The federal government has given the Australian community a once-in-a-century opportunity to have a say in new quarantine and biosecurity legislation now open for public comment.
“Australia’s biosecurity preparedness and response capabilities must be improved to better protect the environment from the next cane toad or prickly pear,” Invasive Species Council CEO John DeJose said today.
“This is a once-in-a-century chance for Australians to advise the government about how strongly they feel that the environment should be better protected against exotic weeds, pests and diseases.
“It is disappointing that the proposed new Biosecurity Bill will not pick up key recommendations of the 2008 Beale Review aimed at strengthening our national biosecurity system,” Mr DeJose said.
“Given the increasing threats posed to native animals and plants by invasive species, we need to do much better in the area of environmental biosecurity to stop the decline of nature.
“That is why the Invasive Species Council launched on 21 June our proposal for a new environmental biosecurity body – Environment Health Australia.
“Environment Health Australia would bring together the best minds from government, academia and most importantly the community to develop strategic solutions to deliver the better biosecurity outcomes our environment so sorely needs.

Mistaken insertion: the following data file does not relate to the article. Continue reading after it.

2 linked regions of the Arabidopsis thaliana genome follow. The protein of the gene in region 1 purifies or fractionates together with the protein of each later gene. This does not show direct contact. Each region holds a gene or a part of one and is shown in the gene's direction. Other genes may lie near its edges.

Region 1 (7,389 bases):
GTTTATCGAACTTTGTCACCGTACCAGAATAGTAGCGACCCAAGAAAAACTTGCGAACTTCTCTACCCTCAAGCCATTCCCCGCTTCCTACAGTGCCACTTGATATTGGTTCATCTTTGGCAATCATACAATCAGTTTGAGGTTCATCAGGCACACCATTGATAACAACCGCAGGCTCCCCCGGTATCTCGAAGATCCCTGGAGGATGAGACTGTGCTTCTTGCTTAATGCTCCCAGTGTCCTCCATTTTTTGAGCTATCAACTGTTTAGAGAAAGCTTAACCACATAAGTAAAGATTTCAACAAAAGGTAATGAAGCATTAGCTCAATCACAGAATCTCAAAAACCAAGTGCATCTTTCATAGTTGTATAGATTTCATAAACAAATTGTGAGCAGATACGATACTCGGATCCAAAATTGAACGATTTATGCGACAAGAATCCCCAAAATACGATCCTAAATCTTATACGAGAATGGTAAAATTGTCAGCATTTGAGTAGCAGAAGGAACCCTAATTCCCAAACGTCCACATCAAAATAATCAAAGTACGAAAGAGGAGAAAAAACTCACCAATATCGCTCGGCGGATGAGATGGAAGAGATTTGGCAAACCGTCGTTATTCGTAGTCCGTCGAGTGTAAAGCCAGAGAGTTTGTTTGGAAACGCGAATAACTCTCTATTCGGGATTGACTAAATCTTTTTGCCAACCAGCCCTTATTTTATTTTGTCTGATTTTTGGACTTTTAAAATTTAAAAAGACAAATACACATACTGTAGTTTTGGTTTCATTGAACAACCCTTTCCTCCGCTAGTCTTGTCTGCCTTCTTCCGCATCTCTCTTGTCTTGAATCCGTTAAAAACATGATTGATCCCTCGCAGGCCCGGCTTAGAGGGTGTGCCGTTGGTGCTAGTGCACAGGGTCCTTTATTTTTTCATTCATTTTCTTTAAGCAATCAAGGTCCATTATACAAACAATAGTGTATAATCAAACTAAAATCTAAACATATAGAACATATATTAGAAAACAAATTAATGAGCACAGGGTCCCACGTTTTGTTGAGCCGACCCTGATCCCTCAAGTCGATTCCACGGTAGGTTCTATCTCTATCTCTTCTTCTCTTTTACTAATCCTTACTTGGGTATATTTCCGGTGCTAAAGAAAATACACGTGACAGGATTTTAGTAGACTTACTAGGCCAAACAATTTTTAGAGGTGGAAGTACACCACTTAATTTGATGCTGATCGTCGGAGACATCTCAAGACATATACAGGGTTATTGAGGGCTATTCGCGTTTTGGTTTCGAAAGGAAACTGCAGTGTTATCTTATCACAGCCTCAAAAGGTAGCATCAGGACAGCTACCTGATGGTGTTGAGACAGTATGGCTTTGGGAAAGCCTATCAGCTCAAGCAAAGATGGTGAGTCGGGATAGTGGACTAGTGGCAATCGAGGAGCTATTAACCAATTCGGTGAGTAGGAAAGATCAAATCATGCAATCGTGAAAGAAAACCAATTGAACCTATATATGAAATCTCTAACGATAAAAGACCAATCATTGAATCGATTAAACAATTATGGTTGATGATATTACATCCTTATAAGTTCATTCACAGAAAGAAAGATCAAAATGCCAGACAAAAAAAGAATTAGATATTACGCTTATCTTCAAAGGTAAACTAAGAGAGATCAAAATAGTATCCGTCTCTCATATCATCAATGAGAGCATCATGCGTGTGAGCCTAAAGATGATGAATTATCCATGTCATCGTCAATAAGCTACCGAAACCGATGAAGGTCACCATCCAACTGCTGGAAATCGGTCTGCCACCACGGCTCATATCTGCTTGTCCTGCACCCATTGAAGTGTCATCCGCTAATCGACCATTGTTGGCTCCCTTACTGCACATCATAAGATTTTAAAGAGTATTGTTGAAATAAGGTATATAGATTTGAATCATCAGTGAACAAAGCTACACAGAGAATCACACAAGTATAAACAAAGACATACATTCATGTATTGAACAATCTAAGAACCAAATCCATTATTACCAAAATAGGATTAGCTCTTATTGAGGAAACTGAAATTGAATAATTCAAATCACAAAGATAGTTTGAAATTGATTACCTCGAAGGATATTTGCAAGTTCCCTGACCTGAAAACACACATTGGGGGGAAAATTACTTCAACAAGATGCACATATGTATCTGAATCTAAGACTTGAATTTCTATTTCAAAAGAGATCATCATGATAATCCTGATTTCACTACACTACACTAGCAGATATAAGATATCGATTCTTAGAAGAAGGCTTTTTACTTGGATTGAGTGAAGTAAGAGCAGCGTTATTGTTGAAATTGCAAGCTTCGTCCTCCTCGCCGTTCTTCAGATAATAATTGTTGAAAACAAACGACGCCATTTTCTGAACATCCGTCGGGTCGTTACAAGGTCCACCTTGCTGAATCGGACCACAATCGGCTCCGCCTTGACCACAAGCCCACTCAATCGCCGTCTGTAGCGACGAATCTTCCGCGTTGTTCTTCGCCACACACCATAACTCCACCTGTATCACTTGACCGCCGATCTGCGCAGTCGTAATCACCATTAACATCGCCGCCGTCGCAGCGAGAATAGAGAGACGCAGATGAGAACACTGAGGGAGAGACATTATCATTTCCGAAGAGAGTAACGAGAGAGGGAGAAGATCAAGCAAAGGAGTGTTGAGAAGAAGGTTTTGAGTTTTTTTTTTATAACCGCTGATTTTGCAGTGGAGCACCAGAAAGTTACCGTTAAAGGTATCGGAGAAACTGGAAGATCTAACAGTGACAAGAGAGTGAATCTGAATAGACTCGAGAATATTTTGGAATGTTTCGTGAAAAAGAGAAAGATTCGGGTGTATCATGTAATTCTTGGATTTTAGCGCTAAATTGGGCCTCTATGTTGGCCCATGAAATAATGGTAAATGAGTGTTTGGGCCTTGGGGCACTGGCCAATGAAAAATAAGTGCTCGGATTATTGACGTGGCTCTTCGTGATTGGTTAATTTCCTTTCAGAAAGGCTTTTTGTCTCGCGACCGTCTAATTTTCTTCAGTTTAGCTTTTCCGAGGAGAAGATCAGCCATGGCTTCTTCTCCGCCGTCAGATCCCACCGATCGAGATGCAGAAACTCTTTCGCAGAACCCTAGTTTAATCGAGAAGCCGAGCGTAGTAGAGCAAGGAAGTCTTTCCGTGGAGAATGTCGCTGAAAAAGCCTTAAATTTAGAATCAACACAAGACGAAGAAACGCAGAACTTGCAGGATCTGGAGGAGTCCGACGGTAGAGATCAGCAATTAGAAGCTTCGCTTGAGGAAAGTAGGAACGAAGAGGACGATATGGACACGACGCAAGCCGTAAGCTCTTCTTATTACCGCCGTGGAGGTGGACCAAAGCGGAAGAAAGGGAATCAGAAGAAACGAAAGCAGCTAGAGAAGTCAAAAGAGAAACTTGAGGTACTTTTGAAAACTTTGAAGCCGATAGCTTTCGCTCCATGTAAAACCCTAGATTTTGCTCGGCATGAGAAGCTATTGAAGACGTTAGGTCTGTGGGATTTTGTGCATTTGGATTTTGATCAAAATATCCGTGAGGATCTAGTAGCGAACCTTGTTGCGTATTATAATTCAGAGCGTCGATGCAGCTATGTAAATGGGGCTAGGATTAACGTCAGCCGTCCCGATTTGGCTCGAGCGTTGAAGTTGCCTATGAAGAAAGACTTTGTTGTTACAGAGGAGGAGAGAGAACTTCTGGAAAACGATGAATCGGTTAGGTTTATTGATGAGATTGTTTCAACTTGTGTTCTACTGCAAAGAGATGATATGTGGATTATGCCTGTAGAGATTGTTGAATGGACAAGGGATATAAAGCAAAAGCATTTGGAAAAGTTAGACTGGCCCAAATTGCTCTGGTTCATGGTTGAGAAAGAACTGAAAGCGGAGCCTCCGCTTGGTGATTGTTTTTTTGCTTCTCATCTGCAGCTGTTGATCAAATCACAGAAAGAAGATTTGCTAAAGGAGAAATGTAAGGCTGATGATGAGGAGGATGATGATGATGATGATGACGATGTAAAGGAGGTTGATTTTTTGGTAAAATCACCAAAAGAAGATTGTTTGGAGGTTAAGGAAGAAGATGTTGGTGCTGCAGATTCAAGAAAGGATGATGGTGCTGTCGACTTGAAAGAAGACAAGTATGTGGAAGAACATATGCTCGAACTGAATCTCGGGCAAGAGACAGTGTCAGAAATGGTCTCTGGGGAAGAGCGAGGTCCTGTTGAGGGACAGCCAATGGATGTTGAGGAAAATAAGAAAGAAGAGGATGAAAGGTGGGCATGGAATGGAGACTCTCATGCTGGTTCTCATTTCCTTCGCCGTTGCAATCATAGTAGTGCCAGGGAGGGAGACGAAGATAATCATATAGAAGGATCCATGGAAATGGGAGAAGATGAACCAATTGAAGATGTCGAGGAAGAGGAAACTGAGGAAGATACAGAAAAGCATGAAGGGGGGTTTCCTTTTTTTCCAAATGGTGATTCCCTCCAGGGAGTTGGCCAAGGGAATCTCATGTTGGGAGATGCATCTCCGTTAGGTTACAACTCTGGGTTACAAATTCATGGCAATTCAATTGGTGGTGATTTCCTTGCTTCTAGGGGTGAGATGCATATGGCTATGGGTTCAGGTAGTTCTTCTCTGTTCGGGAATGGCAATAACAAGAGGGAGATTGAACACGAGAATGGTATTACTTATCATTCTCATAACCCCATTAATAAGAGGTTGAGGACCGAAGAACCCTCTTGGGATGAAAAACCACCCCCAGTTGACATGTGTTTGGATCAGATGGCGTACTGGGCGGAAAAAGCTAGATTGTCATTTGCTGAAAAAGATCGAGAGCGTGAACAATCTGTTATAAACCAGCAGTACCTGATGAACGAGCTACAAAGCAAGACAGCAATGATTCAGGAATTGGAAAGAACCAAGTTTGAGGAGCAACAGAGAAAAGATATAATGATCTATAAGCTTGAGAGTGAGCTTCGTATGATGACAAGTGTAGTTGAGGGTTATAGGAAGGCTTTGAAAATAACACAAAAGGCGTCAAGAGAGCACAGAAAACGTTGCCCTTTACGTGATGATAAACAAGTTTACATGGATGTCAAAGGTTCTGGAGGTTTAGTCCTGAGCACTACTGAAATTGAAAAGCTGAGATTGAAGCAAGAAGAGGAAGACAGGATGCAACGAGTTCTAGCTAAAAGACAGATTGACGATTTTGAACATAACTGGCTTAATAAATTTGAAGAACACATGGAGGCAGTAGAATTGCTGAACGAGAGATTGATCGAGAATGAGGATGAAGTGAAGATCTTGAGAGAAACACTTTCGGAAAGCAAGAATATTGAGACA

“By closely monitoring Australia’s invasive species threats, Environment Health Australia can help make sure the new biosecurity legislation, along with necessary regulations and policies, are properly implemented to better protect the nature of Australia into the future.
“The Invasive Species Council will make a detailed submission on the proposed legislation once all chapters are made available.
“We encourage all Australians to have their say on this important new legislation.”
ISC’s Environment Health Australia proposal
ISC submission to Beale review
Federal government new Biosecurity Legislation website